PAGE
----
Here is what I posted to a post from Prozac in a different thread on the topic regarding our national interest in the Pacific vs Europe: 

Noone here has forgotten the whole lesson about US involvement in European instability. However, that lesson is receiving heavy scrutiny now because of its cost. And it should receive scrutiny. There are no "natural laws" or "rules" in geo-politics. We should always be adjusting our thought. 

First off, I'm skeptical anytime mentions US foreign policy and "track record" or "history" in the same sentence. 200 years isn't history. Its a sneeze. China has seen continuous governance under a unified identify for over 3000 years. Sink that in a for a bit because its a bit amazing to think about. Sure they've had overthrows and invasions that took power, but they always remained predominantly identified as a single people (disregarding discussions of sub cultures like the Han, im talking specifically, how long has there been a "place identified as China"). So building trend data off of two events that happened only 20 years apart probably isn't prudent global planning on our part.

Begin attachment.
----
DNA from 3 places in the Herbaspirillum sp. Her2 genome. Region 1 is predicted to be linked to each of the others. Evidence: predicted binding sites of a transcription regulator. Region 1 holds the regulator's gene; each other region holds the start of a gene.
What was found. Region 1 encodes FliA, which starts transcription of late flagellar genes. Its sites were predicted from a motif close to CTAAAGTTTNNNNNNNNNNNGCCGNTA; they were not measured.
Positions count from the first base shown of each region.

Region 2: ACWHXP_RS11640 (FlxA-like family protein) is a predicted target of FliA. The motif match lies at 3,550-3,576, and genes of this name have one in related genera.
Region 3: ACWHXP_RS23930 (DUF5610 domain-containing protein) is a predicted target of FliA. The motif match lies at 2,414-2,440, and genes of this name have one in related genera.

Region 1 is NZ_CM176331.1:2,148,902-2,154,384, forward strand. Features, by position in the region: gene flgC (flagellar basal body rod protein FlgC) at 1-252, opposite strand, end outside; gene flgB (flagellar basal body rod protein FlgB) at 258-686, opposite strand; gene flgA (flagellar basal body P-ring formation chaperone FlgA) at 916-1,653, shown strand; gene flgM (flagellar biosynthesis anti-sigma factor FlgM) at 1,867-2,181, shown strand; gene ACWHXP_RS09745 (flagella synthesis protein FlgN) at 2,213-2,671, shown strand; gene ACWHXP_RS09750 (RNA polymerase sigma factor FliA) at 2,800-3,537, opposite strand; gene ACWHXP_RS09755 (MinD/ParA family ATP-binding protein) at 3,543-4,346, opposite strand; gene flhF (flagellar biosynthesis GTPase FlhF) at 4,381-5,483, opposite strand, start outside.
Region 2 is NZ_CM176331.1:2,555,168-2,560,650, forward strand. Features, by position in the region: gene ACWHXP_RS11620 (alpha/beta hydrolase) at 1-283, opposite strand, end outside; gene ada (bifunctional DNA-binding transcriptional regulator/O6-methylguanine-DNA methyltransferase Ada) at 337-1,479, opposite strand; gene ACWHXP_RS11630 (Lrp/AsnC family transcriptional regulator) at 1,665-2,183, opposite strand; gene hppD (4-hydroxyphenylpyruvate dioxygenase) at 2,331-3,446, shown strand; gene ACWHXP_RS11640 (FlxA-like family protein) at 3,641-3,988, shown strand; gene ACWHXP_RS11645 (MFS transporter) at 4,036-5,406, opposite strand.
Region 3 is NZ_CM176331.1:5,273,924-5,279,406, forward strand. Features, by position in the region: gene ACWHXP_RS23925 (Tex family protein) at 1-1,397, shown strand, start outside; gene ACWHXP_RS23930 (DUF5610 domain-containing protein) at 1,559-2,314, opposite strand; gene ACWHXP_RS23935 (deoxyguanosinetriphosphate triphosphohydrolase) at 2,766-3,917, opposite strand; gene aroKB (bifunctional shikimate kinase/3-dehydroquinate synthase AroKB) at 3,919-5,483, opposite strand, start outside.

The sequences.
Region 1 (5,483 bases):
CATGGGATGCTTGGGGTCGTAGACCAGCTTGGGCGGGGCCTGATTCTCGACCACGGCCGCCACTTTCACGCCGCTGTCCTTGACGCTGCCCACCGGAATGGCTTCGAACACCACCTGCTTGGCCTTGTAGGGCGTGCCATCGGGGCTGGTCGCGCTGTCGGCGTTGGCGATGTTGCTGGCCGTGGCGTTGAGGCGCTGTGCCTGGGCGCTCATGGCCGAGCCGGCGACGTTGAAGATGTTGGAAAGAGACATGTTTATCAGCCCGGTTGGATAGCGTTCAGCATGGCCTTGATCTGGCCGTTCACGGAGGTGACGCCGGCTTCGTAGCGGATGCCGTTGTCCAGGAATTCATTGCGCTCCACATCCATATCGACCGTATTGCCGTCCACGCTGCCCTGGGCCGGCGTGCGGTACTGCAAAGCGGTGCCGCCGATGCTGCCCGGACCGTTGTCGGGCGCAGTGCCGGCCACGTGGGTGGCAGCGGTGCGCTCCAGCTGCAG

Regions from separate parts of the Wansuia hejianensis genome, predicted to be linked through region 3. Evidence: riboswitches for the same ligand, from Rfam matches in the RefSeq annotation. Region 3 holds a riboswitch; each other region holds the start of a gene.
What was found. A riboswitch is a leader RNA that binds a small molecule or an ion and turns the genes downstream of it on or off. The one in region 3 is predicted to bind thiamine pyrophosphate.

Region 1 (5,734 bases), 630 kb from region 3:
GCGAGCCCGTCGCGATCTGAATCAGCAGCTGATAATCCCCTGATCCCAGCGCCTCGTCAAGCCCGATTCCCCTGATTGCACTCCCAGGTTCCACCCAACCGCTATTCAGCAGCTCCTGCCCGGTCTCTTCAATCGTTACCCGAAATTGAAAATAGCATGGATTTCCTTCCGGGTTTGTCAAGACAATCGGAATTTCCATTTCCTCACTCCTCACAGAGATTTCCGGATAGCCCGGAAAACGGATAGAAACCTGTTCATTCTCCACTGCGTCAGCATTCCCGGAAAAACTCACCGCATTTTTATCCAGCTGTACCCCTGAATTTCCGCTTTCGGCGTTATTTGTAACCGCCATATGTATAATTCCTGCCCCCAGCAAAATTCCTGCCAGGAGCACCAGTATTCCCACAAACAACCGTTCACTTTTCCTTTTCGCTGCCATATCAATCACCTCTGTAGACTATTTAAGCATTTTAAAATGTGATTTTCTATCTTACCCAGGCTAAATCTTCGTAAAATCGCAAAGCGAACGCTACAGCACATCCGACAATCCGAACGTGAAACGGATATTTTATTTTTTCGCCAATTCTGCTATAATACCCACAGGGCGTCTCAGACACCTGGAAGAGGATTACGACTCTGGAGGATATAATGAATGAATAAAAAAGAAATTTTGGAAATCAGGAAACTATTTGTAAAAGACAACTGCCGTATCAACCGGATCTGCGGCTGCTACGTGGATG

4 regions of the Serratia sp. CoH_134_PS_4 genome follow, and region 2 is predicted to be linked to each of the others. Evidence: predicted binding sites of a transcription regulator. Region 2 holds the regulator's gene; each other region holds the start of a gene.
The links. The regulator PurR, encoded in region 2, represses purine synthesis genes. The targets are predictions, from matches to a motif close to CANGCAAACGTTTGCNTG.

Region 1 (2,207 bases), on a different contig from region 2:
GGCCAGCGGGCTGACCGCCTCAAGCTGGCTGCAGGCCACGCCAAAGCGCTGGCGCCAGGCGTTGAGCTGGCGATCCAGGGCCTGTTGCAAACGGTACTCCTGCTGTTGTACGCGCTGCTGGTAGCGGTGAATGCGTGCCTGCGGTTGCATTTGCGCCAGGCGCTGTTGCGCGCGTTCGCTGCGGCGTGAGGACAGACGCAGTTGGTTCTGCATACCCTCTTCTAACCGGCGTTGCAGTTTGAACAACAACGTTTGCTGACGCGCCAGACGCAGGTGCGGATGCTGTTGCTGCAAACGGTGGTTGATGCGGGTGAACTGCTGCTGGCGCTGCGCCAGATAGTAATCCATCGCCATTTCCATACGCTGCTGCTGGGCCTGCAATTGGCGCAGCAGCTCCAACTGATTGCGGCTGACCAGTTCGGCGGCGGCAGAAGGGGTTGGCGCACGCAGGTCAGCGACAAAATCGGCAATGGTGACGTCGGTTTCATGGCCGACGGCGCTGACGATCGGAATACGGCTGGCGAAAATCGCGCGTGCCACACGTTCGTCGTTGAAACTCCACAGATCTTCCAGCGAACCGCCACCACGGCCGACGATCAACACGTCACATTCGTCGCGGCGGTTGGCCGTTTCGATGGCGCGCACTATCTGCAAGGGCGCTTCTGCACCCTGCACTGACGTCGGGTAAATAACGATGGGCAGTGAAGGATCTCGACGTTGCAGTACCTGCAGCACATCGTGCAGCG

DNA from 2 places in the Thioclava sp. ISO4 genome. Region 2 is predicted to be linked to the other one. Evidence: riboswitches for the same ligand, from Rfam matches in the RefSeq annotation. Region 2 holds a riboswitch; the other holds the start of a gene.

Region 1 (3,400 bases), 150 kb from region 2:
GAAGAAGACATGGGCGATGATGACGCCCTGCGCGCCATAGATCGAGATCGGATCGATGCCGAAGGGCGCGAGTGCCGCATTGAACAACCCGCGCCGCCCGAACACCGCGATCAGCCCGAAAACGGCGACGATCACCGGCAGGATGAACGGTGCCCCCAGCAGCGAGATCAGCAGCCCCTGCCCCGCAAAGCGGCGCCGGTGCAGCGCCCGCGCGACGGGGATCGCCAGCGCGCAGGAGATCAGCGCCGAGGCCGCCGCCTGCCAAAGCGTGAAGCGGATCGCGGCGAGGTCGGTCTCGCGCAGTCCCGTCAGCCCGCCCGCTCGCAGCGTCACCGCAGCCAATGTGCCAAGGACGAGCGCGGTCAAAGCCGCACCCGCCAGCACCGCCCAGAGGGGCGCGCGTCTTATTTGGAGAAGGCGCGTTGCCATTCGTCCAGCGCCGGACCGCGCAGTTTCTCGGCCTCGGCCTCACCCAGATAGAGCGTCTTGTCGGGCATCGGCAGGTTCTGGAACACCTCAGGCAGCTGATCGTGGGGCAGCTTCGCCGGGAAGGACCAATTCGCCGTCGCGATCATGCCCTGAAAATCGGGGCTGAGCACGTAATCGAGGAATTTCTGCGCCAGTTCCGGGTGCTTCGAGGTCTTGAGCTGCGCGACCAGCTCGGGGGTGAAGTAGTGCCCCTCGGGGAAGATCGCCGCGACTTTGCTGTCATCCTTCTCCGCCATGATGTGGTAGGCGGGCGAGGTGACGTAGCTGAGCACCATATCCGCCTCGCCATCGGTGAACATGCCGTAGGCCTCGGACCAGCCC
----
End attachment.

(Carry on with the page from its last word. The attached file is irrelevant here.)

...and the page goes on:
Second, saying that a secure "Europe" is better for American prosperity is a bit dishonest. Europe is a geographical feature that says nothing about where the global balance of power lies. Pre-WW2, many of those powers happened to be conjugated in Europe. Today? Not a single European player (outside maybe France in the UK as notable exceptions) has global influence. The center of power has shifted dramatically from Western Europe to the Pacific. The top 6 military power centers in the world on the Global Firepower Index all have borders on the Pacific Ocean. (8 if you count Britain and France's Pacific holdings) 6/12 of the largest economies are on the Pacific, including the Top 3, the US, China and Japan. The problem with the above philosophy is it puts WAY too much importance on how much influence Europe has on the world order in modern terms. 

Third,  we tend to have a lens that puts too much emphasis on the WW's as what happened in Western Europe. We forget, that they were global wars, and especially in WW2, most of the fighting did not take place in Western Europe. I promise you the Chinese don't frame their historic perceptions of WW2 as something that mainly occurred in Europe. As our #1 adversary, that should be something that we take important note of.